For your live shows, do you guys prefer having those stripped-down sets with just the two of you or do you like having the full sound of a backing band with you?

Than: Yeah, we’re into the full band.

Eric: Yeah, we definitely do the acoustic thing in the right circumstance, and we love doing that. That’s a lot of fun. That’s a chance for Than and I to play the songs as they were originally written. But yeah, we like to play with the full band and the full production at our live shows. Ultimately, even our live show is a very different production than our record is. When we get up there on the stage, we like to play just the four dudes that we have up on stage with us, that’s including us, and sometimes there are parts that don’t get played and sometimes there are parts that are changed and focused on for the sake of the live performance. But that’s kind of an exciting process for us, to rethink the songs for the live show.

Than: Yeah, I agree. I think that there are a lot of bands these days where you see them, and they sound exactly like the record—note for note. I don’t know if a non-musician music fan would understand what’s going on because you show up at a concert if you’re not a musician and then band sounds exactly like the record. There’s like all this crazy sound coming out like string sounds or orchestral sounds, and to a musician, you’re like, ‘Dude, where’s the string section? Where are these sounds coming from?’ And the truth is they’re coming from backing tracks.

We decided not to do that for this record because we feel like these are songs that can just be played by four dudes, and we don’t want that sort of backing. It’s almost like karaoke to me. As a drummer, when you play the backing tracks, you basically have to listen to a click-track in your ear the whole time and it takes away a certain amount of spontaneity. You can’t diverge from that click-track, and you can’t really jam out or do something spontaneous there. So we decided four dudes playing, that’s it, no backing track, no rock karaoke. And to us, that feels better and that’s sort of how it should be, I think.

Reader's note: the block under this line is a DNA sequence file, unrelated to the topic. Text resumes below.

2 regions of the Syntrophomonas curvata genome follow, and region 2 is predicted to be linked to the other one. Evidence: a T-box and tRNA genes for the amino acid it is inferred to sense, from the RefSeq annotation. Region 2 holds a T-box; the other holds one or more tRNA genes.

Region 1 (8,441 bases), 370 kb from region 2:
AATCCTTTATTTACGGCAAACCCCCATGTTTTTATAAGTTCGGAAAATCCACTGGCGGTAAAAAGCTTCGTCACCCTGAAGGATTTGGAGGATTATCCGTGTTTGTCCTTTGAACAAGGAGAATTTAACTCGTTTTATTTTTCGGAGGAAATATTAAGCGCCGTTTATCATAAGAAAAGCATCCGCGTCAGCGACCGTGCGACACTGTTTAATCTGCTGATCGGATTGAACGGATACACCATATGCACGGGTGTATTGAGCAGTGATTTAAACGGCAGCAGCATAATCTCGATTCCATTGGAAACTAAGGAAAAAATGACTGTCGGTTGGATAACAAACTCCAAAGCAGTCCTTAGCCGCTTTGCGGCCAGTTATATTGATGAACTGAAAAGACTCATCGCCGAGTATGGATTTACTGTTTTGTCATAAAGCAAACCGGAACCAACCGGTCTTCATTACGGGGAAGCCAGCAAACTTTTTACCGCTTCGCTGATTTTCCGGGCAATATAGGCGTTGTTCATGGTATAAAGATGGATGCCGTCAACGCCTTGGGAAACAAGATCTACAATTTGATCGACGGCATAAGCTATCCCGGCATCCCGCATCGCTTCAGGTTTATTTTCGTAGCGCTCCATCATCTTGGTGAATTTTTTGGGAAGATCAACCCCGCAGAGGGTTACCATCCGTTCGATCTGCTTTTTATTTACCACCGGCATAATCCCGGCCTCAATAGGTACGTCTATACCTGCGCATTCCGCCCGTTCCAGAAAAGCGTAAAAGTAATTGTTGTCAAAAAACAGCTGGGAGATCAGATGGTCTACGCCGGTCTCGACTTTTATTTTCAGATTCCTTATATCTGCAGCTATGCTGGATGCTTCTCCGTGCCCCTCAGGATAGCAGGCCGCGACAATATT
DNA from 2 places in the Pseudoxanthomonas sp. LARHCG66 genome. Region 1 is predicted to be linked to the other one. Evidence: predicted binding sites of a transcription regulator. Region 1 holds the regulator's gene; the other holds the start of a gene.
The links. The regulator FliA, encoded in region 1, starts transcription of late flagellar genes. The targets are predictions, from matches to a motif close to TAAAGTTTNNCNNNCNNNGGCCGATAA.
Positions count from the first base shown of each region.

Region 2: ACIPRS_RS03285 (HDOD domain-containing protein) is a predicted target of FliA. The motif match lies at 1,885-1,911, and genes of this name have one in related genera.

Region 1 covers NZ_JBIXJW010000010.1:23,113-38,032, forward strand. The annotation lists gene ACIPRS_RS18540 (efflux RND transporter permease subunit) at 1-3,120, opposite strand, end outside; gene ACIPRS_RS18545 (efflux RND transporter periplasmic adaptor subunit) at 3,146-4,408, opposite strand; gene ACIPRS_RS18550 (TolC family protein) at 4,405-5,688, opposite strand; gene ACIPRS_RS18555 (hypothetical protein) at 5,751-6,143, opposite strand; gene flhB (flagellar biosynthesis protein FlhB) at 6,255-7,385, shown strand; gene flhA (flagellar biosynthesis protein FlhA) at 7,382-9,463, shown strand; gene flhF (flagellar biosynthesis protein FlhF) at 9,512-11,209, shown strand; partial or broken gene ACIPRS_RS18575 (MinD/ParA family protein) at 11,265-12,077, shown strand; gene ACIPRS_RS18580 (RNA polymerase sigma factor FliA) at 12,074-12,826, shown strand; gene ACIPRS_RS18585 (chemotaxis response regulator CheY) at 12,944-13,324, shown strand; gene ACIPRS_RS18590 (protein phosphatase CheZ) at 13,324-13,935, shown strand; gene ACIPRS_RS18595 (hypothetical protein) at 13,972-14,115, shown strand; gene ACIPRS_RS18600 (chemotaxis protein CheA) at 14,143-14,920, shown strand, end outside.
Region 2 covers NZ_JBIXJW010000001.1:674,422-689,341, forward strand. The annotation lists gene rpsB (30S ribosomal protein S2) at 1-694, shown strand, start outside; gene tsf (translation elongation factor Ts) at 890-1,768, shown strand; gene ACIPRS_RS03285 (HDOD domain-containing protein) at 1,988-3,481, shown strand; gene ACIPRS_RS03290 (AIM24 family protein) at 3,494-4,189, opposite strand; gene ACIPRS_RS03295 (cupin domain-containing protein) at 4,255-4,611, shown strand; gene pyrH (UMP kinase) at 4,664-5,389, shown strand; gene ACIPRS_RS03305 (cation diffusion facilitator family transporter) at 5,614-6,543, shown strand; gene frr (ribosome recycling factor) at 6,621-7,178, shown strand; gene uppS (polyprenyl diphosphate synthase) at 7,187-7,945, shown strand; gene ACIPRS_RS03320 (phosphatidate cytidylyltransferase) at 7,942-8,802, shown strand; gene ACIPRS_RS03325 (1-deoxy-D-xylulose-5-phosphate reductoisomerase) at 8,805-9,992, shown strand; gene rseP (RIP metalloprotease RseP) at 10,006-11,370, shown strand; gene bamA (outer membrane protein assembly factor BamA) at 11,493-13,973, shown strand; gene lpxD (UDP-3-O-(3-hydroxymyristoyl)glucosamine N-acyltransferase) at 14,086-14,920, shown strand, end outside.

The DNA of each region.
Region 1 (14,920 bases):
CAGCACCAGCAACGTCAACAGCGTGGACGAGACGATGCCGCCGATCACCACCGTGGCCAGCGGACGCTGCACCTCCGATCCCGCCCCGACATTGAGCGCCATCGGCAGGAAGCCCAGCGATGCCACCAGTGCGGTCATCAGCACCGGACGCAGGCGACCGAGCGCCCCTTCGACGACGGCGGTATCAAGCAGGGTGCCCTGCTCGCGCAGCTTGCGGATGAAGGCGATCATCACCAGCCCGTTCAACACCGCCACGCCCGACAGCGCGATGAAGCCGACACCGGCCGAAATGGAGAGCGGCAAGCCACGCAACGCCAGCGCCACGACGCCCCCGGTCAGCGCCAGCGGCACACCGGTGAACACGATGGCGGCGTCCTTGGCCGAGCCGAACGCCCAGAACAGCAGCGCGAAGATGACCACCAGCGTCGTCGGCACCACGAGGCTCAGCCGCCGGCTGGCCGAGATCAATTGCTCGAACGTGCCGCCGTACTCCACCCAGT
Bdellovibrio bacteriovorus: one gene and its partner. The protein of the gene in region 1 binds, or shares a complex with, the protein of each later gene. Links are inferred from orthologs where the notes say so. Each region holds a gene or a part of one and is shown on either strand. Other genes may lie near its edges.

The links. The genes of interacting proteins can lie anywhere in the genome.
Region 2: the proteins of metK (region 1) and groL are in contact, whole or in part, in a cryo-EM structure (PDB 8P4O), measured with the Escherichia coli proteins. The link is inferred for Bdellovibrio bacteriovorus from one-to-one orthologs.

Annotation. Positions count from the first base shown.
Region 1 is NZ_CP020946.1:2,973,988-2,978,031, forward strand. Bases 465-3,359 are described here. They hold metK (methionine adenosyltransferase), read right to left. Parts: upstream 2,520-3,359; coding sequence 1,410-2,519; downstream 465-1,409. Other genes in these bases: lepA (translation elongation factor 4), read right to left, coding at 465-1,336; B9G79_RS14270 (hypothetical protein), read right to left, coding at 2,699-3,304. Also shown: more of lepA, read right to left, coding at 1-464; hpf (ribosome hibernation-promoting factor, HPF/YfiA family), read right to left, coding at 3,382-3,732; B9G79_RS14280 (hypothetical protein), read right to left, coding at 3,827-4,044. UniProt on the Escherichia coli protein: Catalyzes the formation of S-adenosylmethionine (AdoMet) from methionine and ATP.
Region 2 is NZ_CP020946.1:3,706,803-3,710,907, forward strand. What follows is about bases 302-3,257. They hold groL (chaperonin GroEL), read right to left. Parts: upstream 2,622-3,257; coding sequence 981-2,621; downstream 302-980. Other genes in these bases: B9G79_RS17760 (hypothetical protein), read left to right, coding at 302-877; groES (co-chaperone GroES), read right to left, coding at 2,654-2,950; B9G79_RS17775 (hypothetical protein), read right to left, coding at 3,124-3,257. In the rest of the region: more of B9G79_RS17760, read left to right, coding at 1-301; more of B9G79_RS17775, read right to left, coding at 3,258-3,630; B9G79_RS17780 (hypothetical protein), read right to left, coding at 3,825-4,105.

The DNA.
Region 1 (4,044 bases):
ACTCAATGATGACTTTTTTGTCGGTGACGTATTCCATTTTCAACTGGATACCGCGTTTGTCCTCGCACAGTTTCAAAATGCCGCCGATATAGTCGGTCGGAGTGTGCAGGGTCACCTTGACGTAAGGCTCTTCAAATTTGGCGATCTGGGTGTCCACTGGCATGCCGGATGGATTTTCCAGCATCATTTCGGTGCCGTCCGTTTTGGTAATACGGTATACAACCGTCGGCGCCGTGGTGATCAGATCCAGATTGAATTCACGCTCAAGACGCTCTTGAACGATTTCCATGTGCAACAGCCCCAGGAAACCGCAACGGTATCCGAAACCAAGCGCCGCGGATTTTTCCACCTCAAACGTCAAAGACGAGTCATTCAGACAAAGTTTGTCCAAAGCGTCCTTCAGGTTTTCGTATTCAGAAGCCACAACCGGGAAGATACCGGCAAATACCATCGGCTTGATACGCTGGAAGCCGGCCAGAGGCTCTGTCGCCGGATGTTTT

Do you think it’s hard to maintain the integrity of your own style and sound when you’re often playing with other artists and working on their music?

Than: I don’t think so. I think working with other artists only helps you. As long as the quality of the artist is good, and for us we’ve been really lucky to play with amazing people, just playing with other artists gives you perspective, it puts you into their shoes, their songwriting and their performance. For me, it just makes me a better musician overall and sort of gives me a better sort of idea and understanding of where I want to go with our music.

Eric: Yeah, I think if anything what it does to play with other musicians and help them to realize their songs, if anything what it does is it helps you to kind of hone your skills at part writing and the process of taking a basic idea and developing it into a song.

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  1. S. Ferraro

    This was a really interesting interview. I enjoyed hearing their thoughts on live performances vs recorded music. Fascinating. I quite liked the song Detroit, I think I’ll be checking out the rest of their album.

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